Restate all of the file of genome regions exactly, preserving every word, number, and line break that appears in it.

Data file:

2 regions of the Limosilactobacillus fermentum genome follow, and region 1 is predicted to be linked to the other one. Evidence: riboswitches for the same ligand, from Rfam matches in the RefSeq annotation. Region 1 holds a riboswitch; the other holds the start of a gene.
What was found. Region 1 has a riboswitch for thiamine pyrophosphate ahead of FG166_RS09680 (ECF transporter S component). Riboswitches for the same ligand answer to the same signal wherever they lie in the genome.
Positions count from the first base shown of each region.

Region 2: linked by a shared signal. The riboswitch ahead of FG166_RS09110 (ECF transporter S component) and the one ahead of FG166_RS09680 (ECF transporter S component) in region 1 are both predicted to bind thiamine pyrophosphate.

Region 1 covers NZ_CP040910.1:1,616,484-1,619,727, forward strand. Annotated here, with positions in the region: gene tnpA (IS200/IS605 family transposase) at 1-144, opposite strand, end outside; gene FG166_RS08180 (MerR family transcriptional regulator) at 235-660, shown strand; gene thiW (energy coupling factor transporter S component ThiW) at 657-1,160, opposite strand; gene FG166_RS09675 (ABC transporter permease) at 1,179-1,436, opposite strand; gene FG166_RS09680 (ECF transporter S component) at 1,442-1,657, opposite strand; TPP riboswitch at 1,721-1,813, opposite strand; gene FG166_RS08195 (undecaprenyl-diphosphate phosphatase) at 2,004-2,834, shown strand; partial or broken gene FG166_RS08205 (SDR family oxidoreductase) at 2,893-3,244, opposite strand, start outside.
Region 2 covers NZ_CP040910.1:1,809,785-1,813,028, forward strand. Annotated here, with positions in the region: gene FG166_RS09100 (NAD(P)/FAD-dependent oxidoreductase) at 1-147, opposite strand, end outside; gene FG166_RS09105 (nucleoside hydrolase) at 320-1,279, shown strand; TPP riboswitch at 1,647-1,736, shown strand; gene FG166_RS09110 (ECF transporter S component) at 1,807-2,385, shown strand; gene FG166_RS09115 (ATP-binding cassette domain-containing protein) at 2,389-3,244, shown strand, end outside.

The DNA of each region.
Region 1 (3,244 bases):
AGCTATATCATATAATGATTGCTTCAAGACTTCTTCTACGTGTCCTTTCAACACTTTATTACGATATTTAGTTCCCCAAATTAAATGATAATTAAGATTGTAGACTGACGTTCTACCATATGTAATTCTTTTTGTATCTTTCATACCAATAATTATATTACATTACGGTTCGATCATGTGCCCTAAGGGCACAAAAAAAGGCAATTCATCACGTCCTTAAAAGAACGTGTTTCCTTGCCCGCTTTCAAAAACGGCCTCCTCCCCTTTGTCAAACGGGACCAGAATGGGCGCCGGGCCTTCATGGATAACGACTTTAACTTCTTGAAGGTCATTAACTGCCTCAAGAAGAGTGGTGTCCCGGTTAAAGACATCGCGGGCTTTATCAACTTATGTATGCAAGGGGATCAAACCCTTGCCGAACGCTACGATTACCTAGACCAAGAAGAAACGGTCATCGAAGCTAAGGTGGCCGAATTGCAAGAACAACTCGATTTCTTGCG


2 regions of the Limosilactobacillus fermentum genome follow, and region 1 is predicted to be linked to the other one. Evidence: riboswitches for the same ligand, from Rfam matches in the RefSeq annotation. Region 1 holds a riboswitch; the other holds the start of a gene.
What was found. Region 1 has a riboswitch for thiamine pyrophosphate ahead of FG166_RS09680 (ECF transporter S component). Riboswitches for the same ligand answer to the same signal wherever they lie in the genome.
Positions count from the first base shown of each region.

Region 2: linked by a shared signal. The riboswitch ahead of FG166_RS09110 (ECF transporter S component) and the one ahead of FG166_RS09680 (ECF transporter S component) in region 1 are both predicted to bind thiamine pyrophosphate.

Region 1 covers NZ_CP040910.1:1,616,484-1,619,727, forward strand. Annotated here, with positions in the region: gene tnpA (IS200/IS605 family transposase) at 1-144, opposite strand, end outside; gene FG166_RS08180 (MerR family transcriptional regulator) at 235-660, shown strand; gene thiW (energy coupling factor transporter S component ThiW) at 657-1,160, opposite strand; gene FG166_RS09675 (ABC transporter permease) at 1,179-1,436, opposite strand; gene FG166_RS09680 (ECF transporter S component) at 1,442-1,657, opposite strand; TPP riboswitch at 1,721-1,813, opposite strand; gene FG166_RS08195 (undecaprenyl-diphosphate phosphatase) at 2,004-2,834, shown strand; partial or broken gene FG166_RS08205 (SDR family oxidoreductase) at 2,893-3,244, opposite strand, start outside.
Region 2 covers NZ_CP040910.1:1,809,785-1,813,028, forward strand. Annotated here, with positions in the region: gene FG166_RS09100 (NAD(P)/FAD-dependent oxidoreductase) at 1-147, opposite strand, end outside; gene FG166_RS09105 (nucleoside hydrolase) at 320-1,279, shown strand; TPP riboswitch at 1,647-1,736, shown strand; gene FG166_RS09110 (ECF transporter S component) at 1,807-2,385, shown strand; gene FG166_RS09115 (ATP-binding cassette domain-containing protein) at 2,389-3,244, shown strand, end outside.

The DNA of each region.
Region 1 (3,244 bases):
AGCTATATCATATAATGATTGCTTCAAGACTTCTTCTACGTGTCCTTTCAACACTTTATTACGATATTTAGTTCCCCAAATTAAATGATAATTAAGATTGTAGACTGACGTTCTACCATATGTAATTCTTTTTGTATCTTTCATACCAATAATTATATTACATTACGGTTCGATCATGTGCCCTAAGGGCACAAAAAAAGGCAATTCATCACGTCCTTAAAAGAACGTGTTTCCTTGCCCGCTTTCAAAAACGGCCTCCTCCCCTTTGTCAAACGGGACCAGAATGGGCGCCGGGCCTTCATGGATAACGACTTTAACTTCTTGAAGGTCATTAACTGCCTCAAGAAGAGTGGTGTCCCGGTTAAAGACATCGCGGGCTTTATCAACTTATGTATGCAAGGGGATCAAACCCTTGCCGAACGCTACGATTACCTAGACCAAGAAGAAACGGTCATCGAAGCTAAGGTGGCCGAATTGCAAGAACAACTCGATTTCTTGCG